Residents complete at least one, and most often two, one-year fellowship training programs in sub-specialties of orthopaedic surgery. In recognition of the clinical and academic accomplishments of our residents, and extensive working relationships that exist between our faculty and faculty at other training centres, we are able to advocate effectively on behalf of our graduating residents. Our graduates have had a high rate of success in obtaining a position at highly sought-after fellowship programs in Canada, the US, and abroad. After completion of their fellowship training, our residents have ultimately always been successful in obtaining career positions in both academic and community hospitals not only in BC but elsewhere in Canada and the US. Learn more about our alumni.

What is the content of the program’s formal academic curriculum?

  • in PGY1, a 4 week “orthopaedic surgery boot camp” consisting of lectures, case-based discussions, and surgical skills training on simulated bone models, cadavers, and simulations. PGY1 residents are not scheduled to provide any clinical service during these 4 weeks, with the exception of a couple of weekend on-call shifts.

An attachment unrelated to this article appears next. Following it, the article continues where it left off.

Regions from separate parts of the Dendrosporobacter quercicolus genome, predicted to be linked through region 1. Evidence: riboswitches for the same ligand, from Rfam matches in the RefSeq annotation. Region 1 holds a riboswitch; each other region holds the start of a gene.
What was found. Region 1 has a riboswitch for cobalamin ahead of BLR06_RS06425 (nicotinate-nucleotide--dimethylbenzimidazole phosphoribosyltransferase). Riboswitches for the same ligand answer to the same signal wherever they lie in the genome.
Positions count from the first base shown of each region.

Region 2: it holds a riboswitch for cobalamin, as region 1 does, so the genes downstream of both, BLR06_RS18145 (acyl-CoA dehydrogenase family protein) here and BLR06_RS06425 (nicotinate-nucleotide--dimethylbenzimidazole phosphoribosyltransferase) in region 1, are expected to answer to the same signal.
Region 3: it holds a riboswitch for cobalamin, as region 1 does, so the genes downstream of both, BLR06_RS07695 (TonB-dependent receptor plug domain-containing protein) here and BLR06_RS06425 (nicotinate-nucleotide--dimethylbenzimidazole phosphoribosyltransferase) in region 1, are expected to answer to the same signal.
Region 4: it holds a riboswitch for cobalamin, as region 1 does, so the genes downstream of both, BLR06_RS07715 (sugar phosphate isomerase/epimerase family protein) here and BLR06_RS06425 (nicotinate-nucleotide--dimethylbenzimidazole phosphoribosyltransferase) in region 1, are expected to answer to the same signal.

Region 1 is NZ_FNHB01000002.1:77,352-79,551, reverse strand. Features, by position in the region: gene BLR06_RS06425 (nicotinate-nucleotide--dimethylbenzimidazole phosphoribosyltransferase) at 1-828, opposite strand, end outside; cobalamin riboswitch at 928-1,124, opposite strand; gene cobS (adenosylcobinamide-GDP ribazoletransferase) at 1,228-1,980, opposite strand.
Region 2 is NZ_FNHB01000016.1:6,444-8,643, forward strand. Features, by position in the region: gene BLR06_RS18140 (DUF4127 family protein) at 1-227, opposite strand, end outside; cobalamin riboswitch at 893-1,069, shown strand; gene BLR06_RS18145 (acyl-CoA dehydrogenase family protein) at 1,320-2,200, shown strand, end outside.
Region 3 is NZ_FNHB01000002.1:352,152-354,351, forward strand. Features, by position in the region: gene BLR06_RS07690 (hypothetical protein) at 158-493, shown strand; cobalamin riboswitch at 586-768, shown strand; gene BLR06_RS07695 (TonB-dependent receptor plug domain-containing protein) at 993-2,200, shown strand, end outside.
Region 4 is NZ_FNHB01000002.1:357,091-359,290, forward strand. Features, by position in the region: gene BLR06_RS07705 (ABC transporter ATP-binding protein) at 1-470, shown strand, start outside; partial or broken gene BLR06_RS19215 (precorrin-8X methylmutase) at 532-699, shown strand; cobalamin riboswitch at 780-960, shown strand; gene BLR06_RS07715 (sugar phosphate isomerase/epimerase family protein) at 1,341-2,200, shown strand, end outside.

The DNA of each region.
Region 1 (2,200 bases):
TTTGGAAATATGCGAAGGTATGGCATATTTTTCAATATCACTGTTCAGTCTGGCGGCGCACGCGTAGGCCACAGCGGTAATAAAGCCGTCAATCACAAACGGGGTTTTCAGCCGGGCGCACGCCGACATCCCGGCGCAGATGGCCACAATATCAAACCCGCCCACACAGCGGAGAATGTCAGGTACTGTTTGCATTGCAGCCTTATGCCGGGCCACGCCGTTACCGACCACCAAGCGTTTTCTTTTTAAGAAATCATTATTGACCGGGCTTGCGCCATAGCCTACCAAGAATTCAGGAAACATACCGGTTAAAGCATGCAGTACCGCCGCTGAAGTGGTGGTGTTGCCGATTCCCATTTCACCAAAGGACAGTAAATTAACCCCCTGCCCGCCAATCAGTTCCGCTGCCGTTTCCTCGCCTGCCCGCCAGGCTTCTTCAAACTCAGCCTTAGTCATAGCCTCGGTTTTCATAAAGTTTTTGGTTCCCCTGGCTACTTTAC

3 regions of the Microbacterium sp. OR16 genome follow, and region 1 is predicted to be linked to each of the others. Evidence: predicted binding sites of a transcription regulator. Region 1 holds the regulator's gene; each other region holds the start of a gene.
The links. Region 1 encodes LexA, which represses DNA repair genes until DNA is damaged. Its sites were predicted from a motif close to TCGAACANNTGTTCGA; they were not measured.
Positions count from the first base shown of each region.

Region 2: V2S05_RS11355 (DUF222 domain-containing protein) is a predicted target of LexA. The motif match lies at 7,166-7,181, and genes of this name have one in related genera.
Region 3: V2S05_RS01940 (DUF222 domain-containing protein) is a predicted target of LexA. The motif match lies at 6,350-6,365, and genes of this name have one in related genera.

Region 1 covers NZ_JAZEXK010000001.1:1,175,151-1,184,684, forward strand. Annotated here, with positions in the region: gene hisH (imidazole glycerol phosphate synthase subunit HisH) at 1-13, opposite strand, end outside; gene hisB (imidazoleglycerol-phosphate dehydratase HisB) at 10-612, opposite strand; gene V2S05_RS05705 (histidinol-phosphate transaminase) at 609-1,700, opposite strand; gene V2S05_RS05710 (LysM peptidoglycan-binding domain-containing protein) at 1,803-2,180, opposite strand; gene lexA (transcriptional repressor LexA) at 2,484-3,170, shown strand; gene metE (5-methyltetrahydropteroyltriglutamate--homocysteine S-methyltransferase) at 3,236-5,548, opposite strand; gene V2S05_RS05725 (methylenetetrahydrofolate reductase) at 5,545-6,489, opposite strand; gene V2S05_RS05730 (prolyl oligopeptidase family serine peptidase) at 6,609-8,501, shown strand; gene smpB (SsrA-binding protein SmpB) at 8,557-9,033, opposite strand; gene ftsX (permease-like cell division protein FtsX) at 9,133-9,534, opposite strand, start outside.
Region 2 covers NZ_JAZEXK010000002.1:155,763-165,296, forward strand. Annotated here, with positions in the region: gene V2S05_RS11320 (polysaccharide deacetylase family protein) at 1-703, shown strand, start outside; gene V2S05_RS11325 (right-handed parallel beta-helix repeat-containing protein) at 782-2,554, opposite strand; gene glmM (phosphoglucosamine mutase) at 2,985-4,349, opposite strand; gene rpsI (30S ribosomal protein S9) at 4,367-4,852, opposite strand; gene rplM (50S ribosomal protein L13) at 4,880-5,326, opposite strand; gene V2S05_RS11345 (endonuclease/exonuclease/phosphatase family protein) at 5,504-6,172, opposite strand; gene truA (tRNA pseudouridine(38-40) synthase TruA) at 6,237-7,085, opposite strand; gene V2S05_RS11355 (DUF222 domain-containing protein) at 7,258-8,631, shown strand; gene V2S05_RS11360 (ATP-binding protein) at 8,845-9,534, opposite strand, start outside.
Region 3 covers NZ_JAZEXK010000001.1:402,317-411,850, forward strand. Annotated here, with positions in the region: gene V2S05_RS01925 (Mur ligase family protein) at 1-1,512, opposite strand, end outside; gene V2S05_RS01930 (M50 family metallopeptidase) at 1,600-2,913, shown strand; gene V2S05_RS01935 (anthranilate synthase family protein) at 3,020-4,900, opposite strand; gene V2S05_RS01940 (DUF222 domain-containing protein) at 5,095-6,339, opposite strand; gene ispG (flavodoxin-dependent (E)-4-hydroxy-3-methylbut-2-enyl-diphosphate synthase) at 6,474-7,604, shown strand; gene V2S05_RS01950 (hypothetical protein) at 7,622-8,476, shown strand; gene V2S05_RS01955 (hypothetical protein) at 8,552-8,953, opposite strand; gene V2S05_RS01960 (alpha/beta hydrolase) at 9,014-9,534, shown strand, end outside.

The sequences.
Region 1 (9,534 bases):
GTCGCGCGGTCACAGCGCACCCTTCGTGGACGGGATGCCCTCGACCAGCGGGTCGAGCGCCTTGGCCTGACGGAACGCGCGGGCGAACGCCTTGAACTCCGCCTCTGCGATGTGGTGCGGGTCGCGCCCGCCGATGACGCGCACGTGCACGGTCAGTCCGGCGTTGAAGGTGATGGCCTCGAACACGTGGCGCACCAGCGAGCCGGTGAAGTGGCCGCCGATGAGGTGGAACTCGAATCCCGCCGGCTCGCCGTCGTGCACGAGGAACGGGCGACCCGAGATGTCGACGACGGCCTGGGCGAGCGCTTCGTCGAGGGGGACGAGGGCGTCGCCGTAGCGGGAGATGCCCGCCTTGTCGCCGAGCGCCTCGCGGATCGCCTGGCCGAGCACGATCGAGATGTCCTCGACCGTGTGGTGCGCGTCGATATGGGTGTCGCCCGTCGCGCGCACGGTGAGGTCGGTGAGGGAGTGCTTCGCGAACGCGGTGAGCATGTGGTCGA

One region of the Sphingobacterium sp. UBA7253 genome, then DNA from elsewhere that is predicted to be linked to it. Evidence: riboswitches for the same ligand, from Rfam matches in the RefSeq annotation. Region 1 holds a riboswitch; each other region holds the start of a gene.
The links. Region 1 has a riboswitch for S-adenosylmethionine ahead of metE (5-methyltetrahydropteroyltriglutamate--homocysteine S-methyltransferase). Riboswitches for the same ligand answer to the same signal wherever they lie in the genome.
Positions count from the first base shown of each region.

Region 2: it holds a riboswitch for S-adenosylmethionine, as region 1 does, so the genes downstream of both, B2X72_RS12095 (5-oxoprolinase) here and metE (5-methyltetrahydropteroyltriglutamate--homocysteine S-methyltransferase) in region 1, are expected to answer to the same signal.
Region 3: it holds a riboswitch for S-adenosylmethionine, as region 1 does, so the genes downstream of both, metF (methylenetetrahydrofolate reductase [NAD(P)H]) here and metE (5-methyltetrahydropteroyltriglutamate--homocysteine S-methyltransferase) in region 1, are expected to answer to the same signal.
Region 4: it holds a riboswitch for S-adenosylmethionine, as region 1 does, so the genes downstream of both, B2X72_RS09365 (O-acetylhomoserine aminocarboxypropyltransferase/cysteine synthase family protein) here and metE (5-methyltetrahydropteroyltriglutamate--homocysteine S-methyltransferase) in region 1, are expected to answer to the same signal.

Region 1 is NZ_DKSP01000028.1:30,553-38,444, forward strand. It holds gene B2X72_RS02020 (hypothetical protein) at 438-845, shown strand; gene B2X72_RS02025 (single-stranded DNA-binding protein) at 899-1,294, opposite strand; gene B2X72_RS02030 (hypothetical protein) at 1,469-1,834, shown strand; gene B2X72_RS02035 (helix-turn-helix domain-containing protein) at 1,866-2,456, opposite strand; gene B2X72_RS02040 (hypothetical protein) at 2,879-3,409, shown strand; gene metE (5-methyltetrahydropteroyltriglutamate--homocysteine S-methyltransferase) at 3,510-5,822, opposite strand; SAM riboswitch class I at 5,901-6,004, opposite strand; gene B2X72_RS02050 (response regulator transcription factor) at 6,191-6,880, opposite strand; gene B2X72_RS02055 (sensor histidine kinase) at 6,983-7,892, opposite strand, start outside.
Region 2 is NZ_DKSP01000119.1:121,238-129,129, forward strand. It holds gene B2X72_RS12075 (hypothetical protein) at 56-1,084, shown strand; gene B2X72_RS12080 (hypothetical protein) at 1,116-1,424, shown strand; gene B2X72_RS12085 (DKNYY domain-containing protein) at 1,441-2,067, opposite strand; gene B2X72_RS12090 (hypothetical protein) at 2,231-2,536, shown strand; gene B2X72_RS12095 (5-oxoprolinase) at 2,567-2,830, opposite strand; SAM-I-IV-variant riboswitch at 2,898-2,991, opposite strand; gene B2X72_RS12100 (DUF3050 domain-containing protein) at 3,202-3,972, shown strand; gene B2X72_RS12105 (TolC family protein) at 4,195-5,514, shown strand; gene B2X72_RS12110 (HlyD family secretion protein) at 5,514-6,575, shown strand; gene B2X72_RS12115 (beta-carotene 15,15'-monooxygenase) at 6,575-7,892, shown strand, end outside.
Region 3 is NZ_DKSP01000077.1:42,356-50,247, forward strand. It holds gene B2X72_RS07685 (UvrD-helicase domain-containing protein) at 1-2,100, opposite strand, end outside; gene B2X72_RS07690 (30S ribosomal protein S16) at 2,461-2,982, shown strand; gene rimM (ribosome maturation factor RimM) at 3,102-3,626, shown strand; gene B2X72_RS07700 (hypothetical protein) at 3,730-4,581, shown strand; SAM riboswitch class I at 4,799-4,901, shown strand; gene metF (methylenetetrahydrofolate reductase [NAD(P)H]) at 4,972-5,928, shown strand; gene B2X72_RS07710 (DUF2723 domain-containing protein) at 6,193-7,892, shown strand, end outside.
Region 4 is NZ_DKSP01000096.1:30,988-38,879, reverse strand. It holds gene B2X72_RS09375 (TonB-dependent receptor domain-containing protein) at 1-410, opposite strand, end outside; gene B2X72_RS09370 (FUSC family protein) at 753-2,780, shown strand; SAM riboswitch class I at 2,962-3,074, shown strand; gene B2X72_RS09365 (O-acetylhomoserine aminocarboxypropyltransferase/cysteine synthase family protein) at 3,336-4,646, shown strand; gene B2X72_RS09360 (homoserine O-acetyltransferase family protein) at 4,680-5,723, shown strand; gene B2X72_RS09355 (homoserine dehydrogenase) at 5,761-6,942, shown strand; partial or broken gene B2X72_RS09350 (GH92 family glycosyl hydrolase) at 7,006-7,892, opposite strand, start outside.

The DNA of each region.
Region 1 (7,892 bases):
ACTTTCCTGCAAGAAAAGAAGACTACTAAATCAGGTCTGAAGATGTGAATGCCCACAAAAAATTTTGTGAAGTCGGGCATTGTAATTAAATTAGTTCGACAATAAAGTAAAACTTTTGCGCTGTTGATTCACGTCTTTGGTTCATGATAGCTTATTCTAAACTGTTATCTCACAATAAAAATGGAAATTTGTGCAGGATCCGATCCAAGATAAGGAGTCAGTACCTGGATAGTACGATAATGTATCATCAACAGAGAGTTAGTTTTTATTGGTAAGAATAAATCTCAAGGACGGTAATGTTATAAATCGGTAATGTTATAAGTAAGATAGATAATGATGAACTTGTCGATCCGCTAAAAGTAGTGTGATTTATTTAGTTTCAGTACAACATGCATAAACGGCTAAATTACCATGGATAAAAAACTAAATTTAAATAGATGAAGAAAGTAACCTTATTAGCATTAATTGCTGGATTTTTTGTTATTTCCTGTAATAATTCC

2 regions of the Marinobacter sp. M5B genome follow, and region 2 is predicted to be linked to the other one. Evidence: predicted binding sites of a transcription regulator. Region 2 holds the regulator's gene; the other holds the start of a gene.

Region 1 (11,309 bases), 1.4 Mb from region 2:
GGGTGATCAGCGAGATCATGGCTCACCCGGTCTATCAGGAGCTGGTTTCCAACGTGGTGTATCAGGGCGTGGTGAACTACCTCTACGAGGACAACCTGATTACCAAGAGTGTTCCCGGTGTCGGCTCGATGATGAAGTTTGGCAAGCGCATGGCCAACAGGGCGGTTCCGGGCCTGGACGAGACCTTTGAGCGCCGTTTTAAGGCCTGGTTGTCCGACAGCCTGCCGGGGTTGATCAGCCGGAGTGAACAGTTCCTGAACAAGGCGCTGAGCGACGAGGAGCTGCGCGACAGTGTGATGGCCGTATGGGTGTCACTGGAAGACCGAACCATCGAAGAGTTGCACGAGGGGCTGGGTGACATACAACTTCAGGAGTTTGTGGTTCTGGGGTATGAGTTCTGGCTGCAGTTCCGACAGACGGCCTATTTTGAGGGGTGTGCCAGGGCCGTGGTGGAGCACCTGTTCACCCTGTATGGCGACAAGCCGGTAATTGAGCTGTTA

• in PGY1, a 4 week surgical foundations “CRASH” course consisting of lectures, case-based discussions, and surgical skills simulations. PGY1 residents are not scheduled to provide any clinical service during these 4 weeks, with the exception of a couple of weekend on-call shifts.
  • daily structured 45 minute teaching sessions at every hospital site, prior to the start of the work day.
  • a weekly “academic half day”, covering all required knowledge in orthopaedic surgery as well as selected topics in the non-expert role CanMEDS domains, taught in a case-based format.  Teaching at academic half days is provided by residents and faculty, and a faculty member is assigned to supervise every session. Residents are excused from all clinical duties in order to attend the academic half day.